9 Former US Ambassadors Just Wrote a Letter to Congress Asking Them Not Cut UN Funding
Generals, faith leaders, former presidents, and now US Ambassadors have publicly opposed the cuts.
This week, nine former United States Ambassadors to the United Nations — who worked under both Republican and Democratic administrations — wrote to Congressional leaders pleading to them to maintain US financial support to the UN and its agencies. That’s nearly all of the former US Ambassadors to the UN who are alive today.
The letter, released Tuesday, comes as a response to President Donald Trump’s proposed cut to foreign assistance, as part of the administration’s plan to reduce the State Department’s budget by about one-third.
“Our message is simple,” Madeleine Albright, UN Ambassador during the Clinton Administration, said in a conference call. “Cutting the UN budget, as Trump indicated, will only damage national security.”
The ambassadors added that, "while the U.N. is imperfect, and many reforms are needed, the U.N. remains an indispensable instrument for advancing the global stability and prosperity on which U.S. interests and priorities depend."
During a lunch held on Monday in the White House with members of the Security Council, President Trump said that the UN has “tremendous potential” and plays an important role in the North Korean crisis.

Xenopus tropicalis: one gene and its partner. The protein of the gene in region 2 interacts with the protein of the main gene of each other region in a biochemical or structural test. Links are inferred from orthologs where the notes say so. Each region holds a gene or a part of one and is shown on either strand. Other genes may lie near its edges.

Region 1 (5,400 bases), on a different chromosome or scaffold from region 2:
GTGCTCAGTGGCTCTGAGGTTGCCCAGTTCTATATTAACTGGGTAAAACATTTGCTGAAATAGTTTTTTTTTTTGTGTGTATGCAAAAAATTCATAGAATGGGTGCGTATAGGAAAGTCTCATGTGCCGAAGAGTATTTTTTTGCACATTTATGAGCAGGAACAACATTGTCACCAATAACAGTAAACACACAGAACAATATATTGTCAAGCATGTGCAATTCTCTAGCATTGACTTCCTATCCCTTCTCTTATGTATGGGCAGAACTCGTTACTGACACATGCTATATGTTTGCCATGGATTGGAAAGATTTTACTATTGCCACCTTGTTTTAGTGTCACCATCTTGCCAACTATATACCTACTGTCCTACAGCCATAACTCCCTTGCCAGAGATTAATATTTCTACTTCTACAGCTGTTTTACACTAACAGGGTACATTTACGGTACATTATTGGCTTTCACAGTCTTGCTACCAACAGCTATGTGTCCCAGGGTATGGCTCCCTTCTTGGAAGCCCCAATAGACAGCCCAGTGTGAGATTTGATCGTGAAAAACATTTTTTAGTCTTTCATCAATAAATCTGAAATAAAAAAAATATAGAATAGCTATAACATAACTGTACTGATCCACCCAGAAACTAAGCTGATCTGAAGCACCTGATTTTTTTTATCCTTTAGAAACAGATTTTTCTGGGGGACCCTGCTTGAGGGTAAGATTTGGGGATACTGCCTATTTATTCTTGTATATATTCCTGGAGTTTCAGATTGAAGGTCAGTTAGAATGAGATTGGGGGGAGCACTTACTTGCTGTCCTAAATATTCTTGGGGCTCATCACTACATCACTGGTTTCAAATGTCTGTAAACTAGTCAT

“I like the president I heard. I don’t like the president that put forward the skinny budget,” said Ambassador Thomas Pickering, who served under former President George HW Bush.
The budget requests a 28% reduction in foreign spending for 2017 and 2018.
The US is the single largest contributor to the UN, contributing about 25% of its regular operating budget and 28% of its peacekeeping one. In all, the US spends about $10 billion on UN programs each year. To put things into perspective, that’s only 1% of the federal budget.
Programs like UNICEF, the World Food Program, and the UN Refugee Agency, which largely depend on US aid, would face detrimental consequences and be left scrambling for resources.
Some of the 20 million people across South Sudan, Somalia, Yemen, and Nigeria on the brink of famine today could never get access to food, water, or aid.
US foreign investment has improved nutrition for 18 million young children around the world, reported USAID.
Trump’s new proposal would turn a blind eye on the world’s most vulnerable people, but Congress has until April 28 to finalize the 2017 budget.
The ambassadors aren’t the only ones who have weighed in with Congress calling for foreign assistance. Over 100 faith leaders and 120 retired generals and admirals have drafted letters in opposition to the cuts.
“In our experience, the U.S. is much more effective in pressing reforms when it stays engaged and pays its dues and bills,” the ambassadors wrote. “Withholding or slashing funding for the UN, by contrast, weakens our hand, alienates allies whose support is critical to our reform priorities, undermines essential UN activities that promote core American interests and values, and costs us more over the long term.”